Impact Turn the Net-Benefit--This is most strategic when you can moot the ability of the block to spam impact addons. Ex/ NATO trades off with an active EU, which solves all the reasons NATO is good and is good for an external reason. NATO collapse inevitable, now better than later for Y reason. You must have good defense on the original impact as well (rule #1 of impact turning).

 

Consult DA's--These are based on the process of consultation and giving another country a veto. These are not as good as having quick/signal-based advantages because if the neg kicks the CP there is a definite time tradeoff. However, if you have nothing else going for you, these are a must.

 

- Hegemony: Forget the Carroll evidence, its trash and you will get beat by the better Klinger cards. There are several cards out there supporting the argument that giving other countries a veto over US policy destroys heg.

Heg DA cites

 

Goble 93 – Senior Associate @ Carnegie Foundation for International Peace, Paul, “AWOL Abroad: Clinton's Foreign Policy”, Christian Science Monitor, 7/2, ln

The end of the cold war is an appropriate time to redefine our national interests. ...a lowest-common-denominator level of international agreement.

 

- Rising expectations: consulting them over some trivial BS just makes our allies more pissed when we don't ask about the important stuff. Related to this would be things arguments such as "consultation undermines the alliance by destroying perception of US leadership"

 

 

Rising expectations cite

 

 

The National Journal 2 - Clive Crook, "One Thing That Did Not Change: How the World Sees America,", 9/14, 34.37

Sometimes, admittedly, it is tempting to accommodate ...r reneging on its promises.

 

 

Alliance link turns/possible heg DA

 

Betts 5 – Professor of political science and Director of the Institute of War and Peace Studies, Columbia University, Sr. Fellow @ CFR, Richard, “The Political Support System for American Primacy”, International Affairs, 81.1, http://www.columbia.edu/cu/siwps/publication_files/betts/The%20Political%20Support%20System%20for%20American%20Primacy%20-%20Betts.pdf

The US government has little reason, moreover,... propose a plan and lead the alliance.

 

- Constitution/SOP: apparently giving another country veto power over US policy isn't cool with the constitution or separation of powers. I'm not sure how good the cards are on this, but its an argument I've heard.

 

- Inter-branch conflict: I haven't seen the cards on this question, but here are some cites from UTD BR's wiki

IBC Turn:

Consult causes it

Newsom 92 The Allies and Arms Control, p. 282

The reluctance of an administration to consult fully with the Congress…cause serious executive-legislative tensions.

 

Causes prolif, AIDS, envtl collapse

Jamison 93 “Executive-Legislative Relations After the Cold War,” Wash Quarterly

Indeed there are very few domestic issues that do not…dialogue that goes beyond the executive branch (Mann 1990, 28-29).

 

- There are also specific DA's based on the agents being consulted. You'll have to dig through the lit to find these. Consulting Japan could piss off China for example.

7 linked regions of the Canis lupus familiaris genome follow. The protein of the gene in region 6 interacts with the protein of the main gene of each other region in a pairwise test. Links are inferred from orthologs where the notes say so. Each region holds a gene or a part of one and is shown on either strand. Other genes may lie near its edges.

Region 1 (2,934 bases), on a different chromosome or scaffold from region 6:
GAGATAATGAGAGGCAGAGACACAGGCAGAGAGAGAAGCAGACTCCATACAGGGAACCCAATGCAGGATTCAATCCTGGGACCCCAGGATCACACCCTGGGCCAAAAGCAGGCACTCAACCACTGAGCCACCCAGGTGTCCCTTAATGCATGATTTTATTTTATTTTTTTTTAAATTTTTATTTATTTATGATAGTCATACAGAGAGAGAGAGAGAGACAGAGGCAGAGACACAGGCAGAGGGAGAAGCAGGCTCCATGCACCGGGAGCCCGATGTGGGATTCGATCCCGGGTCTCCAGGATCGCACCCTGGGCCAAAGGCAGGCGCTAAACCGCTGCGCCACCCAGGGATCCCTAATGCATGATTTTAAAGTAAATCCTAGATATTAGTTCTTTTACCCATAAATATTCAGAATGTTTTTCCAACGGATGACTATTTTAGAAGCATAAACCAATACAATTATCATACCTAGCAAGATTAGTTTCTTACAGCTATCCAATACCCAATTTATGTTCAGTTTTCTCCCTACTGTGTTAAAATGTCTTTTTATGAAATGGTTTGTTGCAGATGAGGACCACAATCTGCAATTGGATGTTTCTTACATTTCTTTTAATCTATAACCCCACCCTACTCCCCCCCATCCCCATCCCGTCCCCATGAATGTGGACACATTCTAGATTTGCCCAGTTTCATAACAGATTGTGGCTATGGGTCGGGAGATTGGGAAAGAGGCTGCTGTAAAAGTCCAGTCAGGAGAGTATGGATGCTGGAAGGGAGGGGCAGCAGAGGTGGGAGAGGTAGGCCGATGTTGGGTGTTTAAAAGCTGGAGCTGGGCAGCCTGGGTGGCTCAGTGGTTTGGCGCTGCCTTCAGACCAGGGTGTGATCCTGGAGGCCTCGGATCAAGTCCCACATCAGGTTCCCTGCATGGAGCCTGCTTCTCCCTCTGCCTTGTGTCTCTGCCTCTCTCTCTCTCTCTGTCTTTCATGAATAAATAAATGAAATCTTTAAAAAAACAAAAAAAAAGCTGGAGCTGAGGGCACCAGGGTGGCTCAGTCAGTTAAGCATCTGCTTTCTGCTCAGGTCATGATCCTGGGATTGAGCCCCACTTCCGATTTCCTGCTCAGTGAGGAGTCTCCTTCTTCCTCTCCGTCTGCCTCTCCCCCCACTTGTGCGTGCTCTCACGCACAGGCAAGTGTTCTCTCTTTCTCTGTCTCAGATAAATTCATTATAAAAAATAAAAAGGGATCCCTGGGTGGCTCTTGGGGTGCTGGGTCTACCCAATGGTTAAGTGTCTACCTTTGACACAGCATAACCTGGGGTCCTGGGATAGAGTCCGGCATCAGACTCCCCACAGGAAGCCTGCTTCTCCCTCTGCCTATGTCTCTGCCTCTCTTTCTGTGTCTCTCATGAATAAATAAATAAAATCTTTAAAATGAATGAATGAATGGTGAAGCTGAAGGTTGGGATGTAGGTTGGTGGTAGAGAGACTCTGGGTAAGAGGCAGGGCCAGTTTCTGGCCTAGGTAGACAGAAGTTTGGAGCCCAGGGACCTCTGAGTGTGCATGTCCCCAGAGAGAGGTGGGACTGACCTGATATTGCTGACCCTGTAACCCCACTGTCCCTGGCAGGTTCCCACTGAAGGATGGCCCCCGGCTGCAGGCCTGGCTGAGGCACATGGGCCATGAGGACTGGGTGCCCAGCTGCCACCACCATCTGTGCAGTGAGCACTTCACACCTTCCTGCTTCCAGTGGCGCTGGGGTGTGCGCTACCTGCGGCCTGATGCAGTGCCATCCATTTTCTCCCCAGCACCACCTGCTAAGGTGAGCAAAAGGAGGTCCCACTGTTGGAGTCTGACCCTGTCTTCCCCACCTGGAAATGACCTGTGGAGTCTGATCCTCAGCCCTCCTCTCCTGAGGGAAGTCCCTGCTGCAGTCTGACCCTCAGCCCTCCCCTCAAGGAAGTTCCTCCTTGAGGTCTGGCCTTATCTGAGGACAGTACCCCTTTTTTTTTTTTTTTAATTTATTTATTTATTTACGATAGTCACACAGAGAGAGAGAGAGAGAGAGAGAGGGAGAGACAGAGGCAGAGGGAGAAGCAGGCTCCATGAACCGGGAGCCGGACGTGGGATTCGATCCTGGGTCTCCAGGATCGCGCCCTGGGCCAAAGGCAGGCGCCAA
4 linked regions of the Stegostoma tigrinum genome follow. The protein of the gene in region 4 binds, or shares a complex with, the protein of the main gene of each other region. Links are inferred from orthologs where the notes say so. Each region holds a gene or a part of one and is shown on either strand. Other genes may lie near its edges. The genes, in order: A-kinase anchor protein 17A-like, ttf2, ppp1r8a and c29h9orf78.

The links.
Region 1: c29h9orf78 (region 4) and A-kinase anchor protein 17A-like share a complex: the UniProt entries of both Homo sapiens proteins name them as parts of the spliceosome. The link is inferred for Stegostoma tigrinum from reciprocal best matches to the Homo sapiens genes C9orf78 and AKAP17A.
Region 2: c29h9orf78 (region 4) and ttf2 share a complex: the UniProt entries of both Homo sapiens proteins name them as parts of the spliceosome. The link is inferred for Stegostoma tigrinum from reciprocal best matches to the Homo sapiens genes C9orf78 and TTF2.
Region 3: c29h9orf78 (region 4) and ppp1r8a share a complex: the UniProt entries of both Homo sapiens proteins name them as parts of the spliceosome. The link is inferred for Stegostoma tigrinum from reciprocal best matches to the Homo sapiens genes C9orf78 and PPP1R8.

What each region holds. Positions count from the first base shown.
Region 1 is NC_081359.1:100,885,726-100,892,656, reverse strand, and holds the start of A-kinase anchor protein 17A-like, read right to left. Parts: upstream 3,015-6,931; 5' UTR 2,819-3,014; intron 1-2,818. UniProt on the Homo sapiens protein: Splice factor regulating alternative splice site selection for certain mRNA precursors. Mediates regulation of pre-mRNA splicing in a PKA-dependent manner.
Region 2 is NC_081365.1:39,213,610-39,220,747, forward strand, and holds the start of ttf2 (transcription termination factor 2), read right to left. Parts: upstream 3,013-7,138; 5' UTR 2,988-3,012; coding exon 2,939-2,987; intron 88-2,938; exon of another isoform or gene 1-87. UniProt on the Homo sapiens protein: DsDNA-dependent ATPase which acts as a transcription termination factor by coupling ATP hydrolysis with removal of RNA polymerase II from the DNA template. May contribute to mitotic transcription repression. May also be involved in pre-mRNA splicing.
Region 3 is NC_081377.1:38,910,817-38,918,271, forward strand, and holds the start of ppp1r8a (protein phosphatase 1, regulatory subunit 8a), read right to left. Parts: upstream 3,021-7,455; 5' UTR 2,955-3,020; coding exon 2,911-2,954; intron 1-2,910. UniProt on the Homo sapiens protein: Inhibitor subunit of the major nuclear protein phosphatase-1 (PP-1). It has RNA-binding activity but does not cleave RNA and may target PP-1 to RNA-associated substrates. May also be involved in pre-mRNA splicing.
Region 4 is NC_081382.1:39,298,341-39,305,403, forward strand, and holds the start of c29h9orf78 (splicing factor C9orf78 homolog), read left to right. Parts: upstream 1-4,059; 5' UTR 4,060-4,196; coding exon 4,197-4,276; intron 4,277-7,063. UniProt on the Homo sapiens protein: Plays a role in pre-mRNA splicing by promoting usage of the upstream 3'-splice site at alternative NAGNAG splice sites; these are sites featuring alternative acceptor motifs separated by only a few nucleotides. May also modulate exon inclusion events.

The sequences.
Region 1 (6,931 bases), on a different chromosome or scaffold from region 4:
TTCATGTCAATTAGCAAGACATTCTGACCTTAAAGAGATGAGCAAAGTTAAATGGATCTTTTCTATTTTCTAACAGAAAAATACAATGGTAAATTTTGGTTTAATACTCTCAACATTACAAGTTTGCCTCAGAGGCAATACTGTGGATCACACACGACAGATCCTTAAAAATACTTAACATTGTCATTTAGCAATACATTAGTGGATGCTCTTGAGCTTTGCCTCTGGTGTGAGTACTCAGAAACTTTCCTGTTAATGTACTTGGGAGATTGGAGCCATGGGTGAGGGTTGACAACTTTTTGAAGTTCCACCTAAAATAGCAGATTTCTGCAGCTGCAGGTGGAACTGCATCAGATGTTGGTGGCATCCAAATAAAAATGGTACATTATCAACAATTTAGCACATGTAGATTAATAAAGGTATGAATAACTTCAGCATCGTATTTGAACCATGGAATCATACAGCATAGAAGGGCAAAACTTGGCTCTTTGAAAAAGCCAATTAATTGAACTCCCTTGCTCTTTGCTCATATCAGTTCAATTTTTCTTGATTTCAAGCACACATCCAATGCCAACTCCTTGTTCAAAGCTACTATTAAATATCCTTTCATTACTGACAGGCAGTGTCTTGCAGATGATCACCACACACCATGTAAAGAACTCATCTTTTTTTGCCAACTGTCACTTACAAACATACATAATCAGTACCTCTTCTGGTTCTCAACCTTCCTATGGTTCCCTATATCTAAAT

Finally, you must have defense. One consult won't snowball and improve alt causes to relations, regular answers to relations, etc. The net benefits to consult are weak and should be easy to beat.

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can you clarify what perm you're talking about? perm: consult X country and do the plan if they say yes, and don't do the plan if they say no?

Indeed. That is the literal modification that they have made to the plan, meaning that the permutation is legitimate.

 

 

this would be intrinsic (because the cp is binding consultation, and the perm is non-binding). also, there's a lot of evidence that says this wouldn't solve the net benefit.

It's not intrinsic. The counterplan will include consult, your perm just doesn't include the binding part of the counterplan text.

 

There is not real evidence that this won't solve the net benefit, it's generally well out of context. Nobody actually has ever given anyone veto power over foreign policy.

 

see above, most teams should be able to win that non-binding consultation doesn't solve relations. sure, you can read the carrol card, but that's basically just a bad disad to the cp, not a net benefit to the perm.

I don't think that's true. I suppose any DA to the counterplan will really do, you just need one. Also, the net benefits to these counterplans generally are not good.

 

 

yeah, as long as you're winning other offense or defense on the net benefit.

First, not very hard to do since it is probably just a non-unique DA. Second, the case should outweigh.

Third, if you have a generic impact defense file, it probably won't be very hard to win some defense on the impact.

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-Perm do the cplan- It is the plan but with consult. We asked the natives, they said yes as per the 1nc cx, means its functionally the same as the plan.

-Perm do the plan and consult natives on another future policy.

Ya ya ya, intrinisc, quit crying.

1.) If perm captures net benefit proves there is not a specific link/specific uniqueness to the plan, and means the disad is essentially dead in the water. PERM TESTS THIS ASSUMPTION

2.) Don't have any specific evidence on how country even cares about the policy, makes the arg a shallow generic.

3.) Impact is pretty dead anyway (just read of another instance where the US worked with the actor in question)